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DIY Amphenol Mic to Phone Cable

If you have an old lap steel, PA amp, or amateur radio transmitter, you might be familiar with the screw-on Amphenol microphone connectors - the ones with one connector in the center.

The Amphenol series for these are 75-MC (with an M or F suffix for male or female), also numbered 8075-MC.  Switchcraft made them too - they'd be a 2501F or 2501M.

 At any rate, millions of these things were made and are still in circulation.  I have a handful which I use to make up cables with the Amphenol plug on one end and a 1/4 phone jack on the other. Some folks will convert their instrument or gear to a 'modern' jack, but there are enough of these connectors still around that we can make up a proper cable instead.

Here's how we make one up.  I like working with these connectors - they're easy to assemble and they're super reliable.

I try to buy these up when I can so that I have a few on hand. Usually they've been used and frequently have a hunk of old cable attached.

Easy to take apart. Step one is to remove the screw on the shell.


Unsolder the center (hot) connection from the button in the center of the connector.

Nice and clean now.

The spring and cable will now slide out.

Note how the shield on the cable was soldered to the spring.

Unsolder the shield from the spring and you'll have a disassembled Amphenol connector.

I used desoldering braid to get all the old solder off the spring. Then I cleaned it up with an abrasive soldering tip block.

We're going to solder our new coax shield to the spring, so cleaning it up will made soldering easier.

Line up our new cable alongside the connector and mark the cable where we'll strip the jacket off.

Here's the stripped cable read to be prepared to go into the connector.

That piece of cable jacket looks like some kind of pasta shape - maybe it's Cavolini No. 2 or something. (Cavo = cable in Italian).

This is Canare GS-6 cable, by the way. Great stuff.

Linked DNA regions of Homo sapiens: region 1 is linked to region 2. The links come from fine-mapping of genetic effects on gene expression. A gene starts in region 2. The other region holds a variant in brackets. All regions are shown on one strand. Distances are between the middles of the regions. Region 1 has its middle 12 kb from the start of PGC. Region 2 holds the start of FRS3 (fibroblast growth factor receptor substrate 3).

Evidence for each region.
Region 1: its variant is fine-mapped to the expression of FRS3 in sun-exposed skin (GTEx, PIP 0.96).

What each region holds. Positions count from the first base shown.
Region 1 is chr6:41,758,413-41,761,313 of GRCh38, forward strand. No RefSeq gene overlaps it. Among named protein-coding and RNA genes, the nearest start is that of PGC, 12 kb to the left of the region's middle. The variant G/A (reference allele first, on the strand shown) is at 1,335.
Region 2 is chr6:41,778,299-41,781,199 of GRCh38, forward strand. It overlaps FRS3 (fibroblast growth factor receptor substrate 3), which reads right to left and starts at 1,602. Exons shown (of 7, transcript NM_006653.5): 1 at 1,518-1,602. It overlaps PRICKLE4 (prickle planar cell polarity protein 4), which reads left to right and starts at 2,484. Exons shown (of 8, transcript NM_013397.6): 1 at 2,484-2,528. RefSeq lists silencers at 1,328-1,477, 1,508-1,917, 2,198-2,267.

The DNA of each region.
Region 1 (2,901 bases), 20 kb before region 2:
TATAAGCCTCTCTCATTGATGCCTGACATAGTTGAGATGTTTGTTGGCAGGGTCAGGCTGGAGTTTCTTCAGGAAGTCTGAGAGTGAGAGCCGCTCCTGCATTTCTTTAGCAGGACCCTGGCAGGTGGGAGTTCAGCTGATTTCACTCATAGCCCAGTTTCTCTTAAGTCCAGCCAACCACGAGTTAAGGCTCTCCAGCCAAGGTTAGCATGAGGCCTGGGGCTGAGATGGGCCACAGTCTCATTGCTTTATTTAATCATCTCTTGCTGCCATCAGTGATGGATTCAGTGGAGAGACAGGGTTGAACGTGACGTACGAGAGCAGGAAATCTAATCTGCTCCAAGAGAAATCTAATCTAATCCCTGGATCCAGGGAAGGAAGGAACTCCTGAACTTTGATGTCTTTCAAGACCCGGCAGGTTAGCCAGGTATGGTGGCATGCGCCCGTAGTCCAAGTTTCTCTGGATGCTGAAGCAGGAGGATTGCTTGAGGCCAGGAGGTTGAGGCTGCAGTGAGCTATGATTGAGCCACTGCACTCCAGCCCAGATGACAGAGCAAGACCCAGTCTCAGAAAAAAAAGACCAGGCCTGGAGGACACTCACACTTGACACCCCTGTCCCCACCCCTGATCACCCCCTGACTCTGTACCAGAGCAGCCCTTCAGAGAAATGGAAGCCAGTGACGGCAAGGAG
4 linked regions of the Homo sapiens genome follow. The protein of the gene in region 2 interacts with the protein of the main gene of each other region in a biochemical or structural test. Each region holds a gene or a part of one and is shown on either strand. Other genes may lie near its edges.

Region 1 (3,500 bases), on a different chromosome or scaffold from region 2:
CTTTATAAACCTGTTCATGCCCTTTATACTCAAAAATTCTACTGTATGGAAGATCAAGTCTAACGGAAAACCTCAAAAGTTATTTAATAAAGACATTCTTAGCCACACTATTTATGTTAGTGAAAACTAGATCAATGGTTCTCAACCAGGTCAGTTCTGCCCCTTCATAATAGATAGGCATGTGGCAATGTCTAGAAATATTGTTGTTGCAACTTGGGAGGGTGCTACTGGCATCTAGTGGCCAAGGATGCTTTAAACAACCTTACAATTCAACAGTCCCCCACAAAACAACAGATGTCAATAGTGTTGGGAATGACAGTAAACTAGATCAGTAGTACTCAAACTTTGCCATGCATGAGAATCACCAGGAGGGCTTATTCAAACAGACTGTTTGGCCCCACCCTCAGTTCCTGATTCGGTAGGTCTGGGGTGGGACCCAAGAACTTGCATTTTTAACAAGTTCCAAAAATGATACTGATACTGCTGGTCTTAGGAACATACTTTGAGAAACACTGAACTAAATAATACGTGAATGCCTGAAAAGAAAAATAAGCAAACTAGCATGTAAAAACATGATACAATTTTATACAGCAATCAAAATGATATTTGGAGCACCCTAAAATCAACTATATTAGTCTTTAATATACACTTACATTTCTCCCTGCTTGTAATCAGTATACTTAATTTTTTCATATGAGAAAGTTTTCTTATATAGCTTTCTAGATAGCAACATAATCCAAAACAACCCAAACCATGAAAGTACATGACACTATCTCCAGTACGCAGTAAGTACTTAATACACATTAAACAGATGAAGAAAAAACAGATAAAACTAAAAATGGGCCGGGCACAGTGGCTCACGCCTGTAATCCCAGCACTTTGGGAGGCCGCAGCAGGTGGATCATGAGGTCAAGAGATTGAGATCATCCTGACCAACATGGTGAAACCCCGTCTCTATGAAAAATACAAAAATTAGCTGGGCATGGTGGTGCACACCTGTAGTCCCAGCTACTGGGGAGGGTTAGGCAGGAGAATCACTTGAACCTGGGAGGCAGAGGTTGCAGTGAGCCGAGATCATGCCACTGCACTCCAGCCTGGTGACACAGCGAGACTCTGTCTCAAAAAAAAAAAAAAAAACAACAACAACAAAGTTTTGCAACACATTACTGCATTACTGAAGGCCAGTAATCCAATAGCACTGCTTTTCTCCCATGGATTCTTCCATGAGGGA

Slide the cable into the spring and pull the shield back over the smaller end of the spring.

The shield will have to be trimmed back - this is a bit long.

Solder the shield to the spring.

Don't use a lot of solder - if it's too thick it will be hard or impossible to fit into the body of the connector.

Then trim the center insulation to expose the center lead.  Sorry, I didn't get a picture of that. Easy to figure that out.

Slide the body down over the cable.  You can leave enough of the center lead so it protrudes from the middle of the connector.

Then solder it in place.

How easy is this?

Trim the center lead and there you have it - a little button which will connect the mating surface on the jack.

Don't forget to put the screw back on.

The whole thing is quite rugged and will resist having the cable pull out of the connector.

The built-in spring strain relief is a great touch.

Really a clever design, don't you think?

Solder your connector of choice on the other end of the cable. I put a Neutrik phone plug on this one - it's going to be used with an old Supro lap steel.

Phone plug ready to go.

The whole cable is about 10 feet in length.

I forgot to get a shot of the whole thing - it took like 10 minutes to do this so I was just working away and forgetting to take pictures of everything.

You can probably visualize a red 10 foot long cable with an Amphenol connector on one end an a phone plug on the other! :-)

I test the cable for continuity with a DMM, then the 'reality' test is with my old Supro lap steel.

Works perfectly. This one is going off to a lap steel player in Florida. Another vintage lap steel back in service with the proper connector.

 
 
 
 

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